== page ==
In 2009 Bruce Ware spoke at a conference held by the Council on Biblical Manhood and Womanhood (CBMW). His talk concerned what he thinks the Bible requires from men and woman, particularly in the context of marriage and what happens when a woman threatens her husband’s authority by failing to obey him:
“And husbands on their parts, because they’re sinners, now respond to that threat to their authority either by being abusive, which is of course one of the ways men can respond when their authority is challenged … .”
“He will have to rule, and because he’s a sinner, this can happen in one of two ways. It can happen … through ruling that is abusive and oppressive – and of course we all know the horrors of that and the ugliness of that – … .”
These two quotes from the conference are taken from a post on Kathryn Joyce’s blog, where she concluded:
Ware said that women victims of domestic violence were often to blame for their own abuse because they were failing to submit to their husbands’ authority. (Kathryn Joyce, “Biblical Manhood” Conference Espouses Male Authority.)
The conference was held over seven years ago, so why bring it up now? Because Ware was given the opportunity this week to repudiate or at least back away from his 2009 presentation and refused to do so.
Given a Chance, but Can’t Recant
It came up on Aimee Byrd’s review of Ruth Tucker’s book Black and White Bible, Black and Blue Wife, where Tucker had relied on Joyce’s blog post. Ware contacted Byrd to point out Joyce’s conclusion about his comments were her words, not his. Byrd agreed, and then asked him about the quotes themselves.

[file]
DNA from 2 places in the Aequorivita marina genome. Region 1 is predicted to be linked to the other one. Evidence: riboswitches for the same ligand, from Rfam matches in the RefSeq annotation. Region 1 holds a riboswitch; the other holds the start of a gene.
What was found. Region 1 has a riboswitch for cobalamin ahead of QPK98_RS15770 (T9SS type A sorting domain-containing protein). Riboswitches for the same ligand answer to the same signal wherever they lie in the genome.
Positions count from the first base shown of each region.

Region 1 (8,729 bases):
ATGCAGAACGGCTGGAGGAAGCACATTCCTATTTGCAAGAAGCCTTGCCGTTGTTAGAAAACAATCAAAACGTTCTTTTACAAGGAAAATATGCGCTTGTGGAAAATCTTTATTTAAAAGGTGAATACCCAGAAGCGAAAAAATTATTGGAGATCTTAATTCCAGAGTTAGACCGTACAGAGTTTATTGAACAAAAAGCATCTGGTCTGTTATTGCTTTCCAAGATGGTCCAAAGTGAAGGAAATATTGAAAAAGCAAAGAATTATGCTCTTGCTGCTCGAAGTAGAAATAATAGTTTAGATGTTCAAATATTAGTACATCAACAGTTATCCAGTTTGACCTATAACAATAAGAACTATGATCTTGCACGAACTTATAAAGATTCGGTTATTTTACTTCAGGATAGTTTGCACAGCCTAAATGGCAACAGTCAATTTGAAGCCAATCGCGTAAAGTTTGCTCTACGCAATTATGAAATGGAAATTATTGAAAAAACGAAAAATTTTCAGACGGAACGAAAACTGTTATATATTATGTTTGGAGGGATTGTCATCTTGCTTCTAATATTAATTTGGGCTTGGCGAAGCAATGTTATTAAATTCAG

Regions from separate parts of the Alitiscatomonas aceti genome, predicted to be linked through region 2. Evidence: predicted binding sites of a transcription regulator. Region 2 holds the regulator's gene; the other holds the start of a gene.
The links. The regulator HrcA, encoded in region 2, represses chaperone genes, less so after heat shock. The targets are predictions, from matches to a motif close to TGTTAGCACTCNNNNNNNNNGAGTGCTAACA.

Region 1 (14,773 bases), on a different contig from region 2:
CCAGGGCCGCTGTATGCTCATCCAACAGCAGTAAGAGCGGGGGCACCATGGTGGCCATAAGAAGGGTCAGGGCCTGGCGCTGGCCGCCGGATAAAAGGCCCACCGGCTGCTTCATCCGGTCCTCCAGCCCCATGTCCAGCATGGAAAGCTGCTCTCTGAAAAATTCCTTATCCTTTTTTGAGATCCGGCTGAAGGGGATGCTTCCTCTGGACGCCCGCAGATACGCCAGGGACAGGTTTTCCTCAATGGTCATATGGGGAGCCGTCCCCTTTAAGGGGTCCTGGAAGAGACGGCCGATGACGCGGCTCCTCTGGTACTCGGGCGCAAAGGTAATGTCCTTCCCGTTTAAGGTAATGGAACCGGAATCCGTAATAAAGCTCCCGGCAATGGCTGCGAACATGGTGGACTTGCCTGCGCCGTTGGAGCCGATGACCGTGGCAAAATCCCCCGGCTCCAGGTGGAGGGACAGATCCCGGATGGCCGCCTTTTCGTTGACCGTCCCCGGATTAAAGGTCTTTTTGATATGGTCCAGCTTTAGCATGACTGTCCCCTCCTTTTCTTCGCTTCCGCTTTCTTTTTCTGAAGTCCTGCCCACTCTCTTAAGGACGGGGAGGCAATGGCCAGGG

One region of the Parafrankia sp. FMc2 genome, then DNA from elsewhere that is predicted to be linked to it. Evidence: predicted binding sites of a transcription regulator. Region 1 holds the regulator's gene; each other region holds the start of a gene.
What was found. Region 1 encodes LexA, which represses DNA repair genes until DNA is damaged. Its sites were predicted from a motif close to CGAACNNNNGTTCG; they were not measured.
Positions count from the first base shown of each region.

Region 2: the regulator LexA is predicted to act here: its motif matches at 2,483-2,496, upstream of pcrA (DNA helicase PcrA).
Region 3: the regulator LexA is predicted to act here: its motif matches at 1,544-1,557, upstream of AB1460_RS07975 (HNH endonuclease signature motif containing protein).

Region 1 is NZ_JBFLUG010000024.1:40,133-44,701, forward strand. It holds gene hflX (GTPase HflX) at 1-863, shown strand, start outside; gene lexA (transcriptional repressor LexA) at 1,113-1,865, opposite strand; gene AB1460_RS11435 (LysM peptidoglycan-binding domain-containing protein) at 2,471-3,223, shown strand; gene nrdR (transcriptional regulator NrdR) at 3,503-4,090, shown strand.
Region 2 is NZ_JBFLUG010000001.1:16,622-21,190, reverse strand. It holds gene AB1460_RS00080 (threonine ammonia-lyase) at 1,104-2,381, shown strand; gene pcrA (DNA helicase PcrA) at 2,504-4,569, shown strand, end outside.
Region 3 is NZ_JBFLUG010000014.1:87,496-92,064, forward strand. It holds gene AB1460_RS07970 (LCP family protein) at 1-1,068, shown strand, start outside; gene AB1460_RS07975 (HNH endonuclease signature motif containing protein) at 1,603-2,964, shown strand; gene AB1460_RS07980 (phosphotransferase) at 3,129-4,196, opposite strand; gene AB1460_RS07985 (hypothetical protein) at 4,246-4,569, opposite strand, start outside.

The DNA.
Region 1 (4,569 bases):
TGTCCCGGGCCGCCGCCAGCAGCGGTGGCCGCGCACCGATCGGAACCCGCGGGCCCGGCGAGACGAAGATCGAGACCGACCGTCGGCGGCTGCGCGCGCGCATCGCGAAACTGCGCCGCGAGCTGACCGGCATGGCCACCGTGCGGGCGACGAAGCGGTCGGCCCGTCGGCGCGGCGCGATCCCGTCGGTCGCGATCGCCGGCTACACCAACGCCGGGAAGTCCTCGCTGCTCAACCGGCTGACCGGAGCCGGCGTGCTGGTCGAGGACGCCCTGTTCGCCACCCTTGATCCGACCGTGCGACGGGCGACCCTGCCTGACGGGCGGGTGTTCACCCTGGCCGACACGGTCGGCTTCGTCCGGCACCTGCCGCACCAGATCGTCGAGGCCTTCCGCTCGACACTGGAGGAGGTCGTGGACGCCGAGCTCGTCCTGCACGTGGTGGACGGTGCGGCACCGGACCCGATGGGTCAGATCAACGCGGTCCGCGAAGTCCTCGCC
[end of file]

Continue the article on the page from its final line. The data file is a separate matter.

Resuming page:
I did ask Ware if he would repudiate those statements, as the inference is clearly one that a man’s abuse is the result or effect of the woman challenging his authority by not submitting. He denies that is the inference. He also said that men bear full responsibility for the sin of abuse. (Aimee Byrd, Black and White Reviews, Black and Blue Complementarianism.)
This response from Ware is chilling. He refuses to acknowledge that a reasonable reading of the quotes is:
Wives, your husband wouldn’t have abused you if you hadn’t disobeyed him in the first place.
The False Premises of Patriarchal Teaching on Abuse
There are two false premises in his quotes. One is that women are to obey their husbands because the Bible says they have to. It doesn’t. (See Don’t Lose Your Head Over Doctrine.)
The second false premise is that one spouse’s threat to the other spouse’s authority (whatever that means) is the cause of the other spouse’s abusive actions. It’s not.
Ware makes these mistakes because he is actually close to the truth and doesn’t know it. The truth is that when one person’s “authority is threatened” (as Ware puts it) the threat is often met by an assertion of power. That’s how abuse arises. It is about power and control. Pose a threat and the power and control become more overt. Pose enough of a threat and the response by the oppressor might be to seek to eliminate the threat altogether. That means exactly what you think it means.
He also makes these mistakes because CBMW has an agenda. Leaders at CBMW have taught that all women must submit to all men whether they are married to them or not. They think this is what the Bible requires. They’re wrong, but it’s what they think. (See Ben Irwin’s This is what the tortured, twisted logic of patriarchy looks like.)
Ware’s words mean what they say: Women, if you want your husband to stop abusing you then stop disobeying him and threatening his authority over you. That’s what led to the abuse in the first place.
Yes, I characterized his words from his quotes above. But admit it, Mr. Ware. That’s a fair reading of what you said about cause and effect. As Aimee Byrd put it, “the inference is clearly one that a man’s abuse is the result or effect of the woman challenging his authority by not submitting.”
If that’s not what you mean, Mr. Ware, disavow your words and start over.